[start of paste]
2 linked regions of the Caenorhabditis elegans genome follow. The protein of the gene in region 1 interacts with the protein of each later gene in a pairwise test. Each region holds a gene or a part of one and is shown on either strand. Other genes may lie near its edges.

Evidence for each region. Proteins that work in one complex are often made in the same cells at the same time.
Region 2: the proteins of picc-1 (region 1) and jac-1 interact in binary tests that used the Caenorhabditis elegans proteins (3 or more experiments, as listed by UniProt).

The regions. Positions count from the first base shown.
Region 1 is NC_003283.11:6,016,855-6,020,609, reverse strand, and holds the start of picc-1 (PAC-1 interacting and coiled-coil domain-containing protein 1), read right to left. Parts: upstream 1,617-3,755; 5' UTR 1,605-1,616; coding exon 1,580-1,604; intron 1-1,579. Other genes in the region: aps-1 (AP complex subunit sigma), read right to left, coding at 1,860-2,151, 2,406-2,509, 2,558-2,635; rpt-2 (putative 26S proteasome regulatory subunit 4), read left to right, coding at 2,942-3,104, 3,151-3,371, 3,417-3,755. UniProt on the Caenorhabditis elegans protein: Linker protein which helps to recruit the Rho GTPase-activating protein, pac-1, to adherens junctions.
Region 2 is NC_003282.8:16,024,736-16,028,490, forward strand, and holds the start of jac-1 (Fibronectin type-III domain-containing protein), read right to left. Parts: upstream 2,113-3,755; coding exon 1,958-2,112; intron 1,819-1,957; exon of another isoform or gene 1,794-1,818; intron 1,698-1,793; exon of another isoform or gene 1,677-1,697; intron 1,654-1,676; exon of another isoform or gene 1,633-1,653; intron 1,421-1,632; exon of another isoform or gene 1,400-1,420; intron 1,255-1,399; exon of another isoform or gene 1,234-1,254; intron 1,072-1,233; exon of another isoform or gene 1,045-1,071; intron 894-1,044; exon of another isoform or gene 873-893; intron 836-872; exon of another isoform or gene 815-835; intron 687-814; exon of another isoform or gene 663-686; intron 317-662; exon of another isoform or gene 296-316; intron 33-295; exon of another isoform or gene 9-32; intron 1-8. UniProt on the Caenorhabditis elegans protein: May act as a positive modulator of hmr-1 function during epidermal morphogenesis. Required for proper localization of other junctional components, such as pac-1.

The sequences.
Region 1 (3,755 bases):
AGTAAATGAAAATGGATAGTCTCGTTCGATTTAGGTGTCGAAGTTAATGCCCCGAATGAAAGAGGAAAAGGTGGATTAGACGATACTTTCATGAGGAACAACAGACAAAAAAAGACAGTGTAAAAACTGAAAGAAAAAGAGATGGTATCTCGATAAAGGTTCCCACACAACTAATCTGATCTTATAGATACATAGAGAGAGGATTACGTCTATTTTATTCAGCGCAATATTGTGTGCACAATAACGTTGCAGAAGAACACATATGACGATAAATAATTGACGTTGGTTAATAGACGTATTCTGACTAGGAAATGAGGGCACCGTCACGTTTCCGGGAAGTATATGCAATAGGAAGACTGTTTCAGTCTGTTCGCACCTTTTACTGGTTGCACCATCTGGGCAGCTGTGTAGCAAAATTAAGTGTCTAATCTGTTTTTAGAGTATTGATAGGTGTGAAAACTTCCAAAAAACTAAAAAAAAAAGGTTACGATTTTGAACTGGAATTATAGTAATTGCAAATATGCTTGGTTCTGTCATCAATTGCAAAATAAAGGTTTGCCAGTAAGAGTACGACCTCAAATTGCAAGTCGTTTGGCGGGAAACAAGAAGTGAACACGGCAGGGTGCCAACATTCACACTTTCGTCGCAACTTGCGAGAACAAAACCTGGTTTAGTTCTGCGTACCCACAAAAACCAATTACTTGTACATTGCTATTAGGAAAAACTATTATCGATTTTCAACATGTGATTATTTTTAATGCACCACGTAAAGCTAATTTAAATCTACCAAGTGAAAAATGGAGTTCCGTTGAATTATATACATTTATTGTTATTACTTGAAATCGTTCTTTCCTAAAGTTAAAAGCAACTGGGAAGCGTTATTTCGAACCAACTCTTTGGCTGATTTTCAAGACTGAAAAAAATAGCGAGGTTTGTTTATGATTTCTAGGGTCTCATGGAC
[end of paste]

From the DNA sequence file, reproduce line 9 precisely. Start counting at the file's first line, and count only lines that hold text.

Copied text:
AGTAAATGAAAATGGATAGTCTCGTTCGATTTAGGTGTCGAAGTTAATGCCCCGAATGAAAGAGGAAAAGGTGGATTAGACGATACTTTCATGAGGAACAACAGACAAAAAAAGACAGTGTAAAAACTGAAAGAAAAAGAGATGGTATCTCGATAAAGGTTCCCACACAACTAATCTGATCTTATAGATACATAGAGAGAGGATTACGTCTATTTTATTCAGCGCAATATTGTGTGCACAATAACGTTGCAGAAGAACACATATGACGATAAATAATTGACGTTGGTTAATAGACGTATTCTGACTAGGAAATGAGGGCACCGTCACGTTTCCGGGAAGTATATGCAATAGGAAGACTGTTTCAGTCTGTTCGCACCTTTTACTGGTTGCACCATCTGGGCAGCTGTGTAGCAAAATTAAGTGTCTAATCTGTTTTTAGAGTATTGATAGGTGTGAAAACTTCCAAAAAACTAAAAAAAAAAGGTTACGATTTTGAACTGGAATTATAGTAATTGCAAATATGCTTGGTTCTGTCATCAATTGCAAAATAAAGGTTTGCCAGTAAGAGTACGACCTCAAATTGCAAGTCGTTTGGCGGGAAACAAGAAGTGAACACGGCAGGGTGCCAACATTCACACTTTCGTCGCAACTTGCGAGAACAAAACCTGGTTTAGTTCTGCGTACCCACAAAAACCAATTACTTGTACATTGCTATTAGGAAAAACTATTATCGATTTTCAACATGTGATTATTTTTAATGCACCACGTAAAGCTAATTTAAATCTACCAAGTGAAAAATGGAGTTCCGTTGAATTATATACATTTATTGTTATTACTTGAAATCGTTCTTTCCTAAAGTTAAAAGCAACTGGGAAGCGTTATTTCGAACCAACTCTTTGGCTGATTTTCAAGACTGAAAAAAATAGCGAGGTTTGTTTATGATTTCTAGGGTCTCATGGAC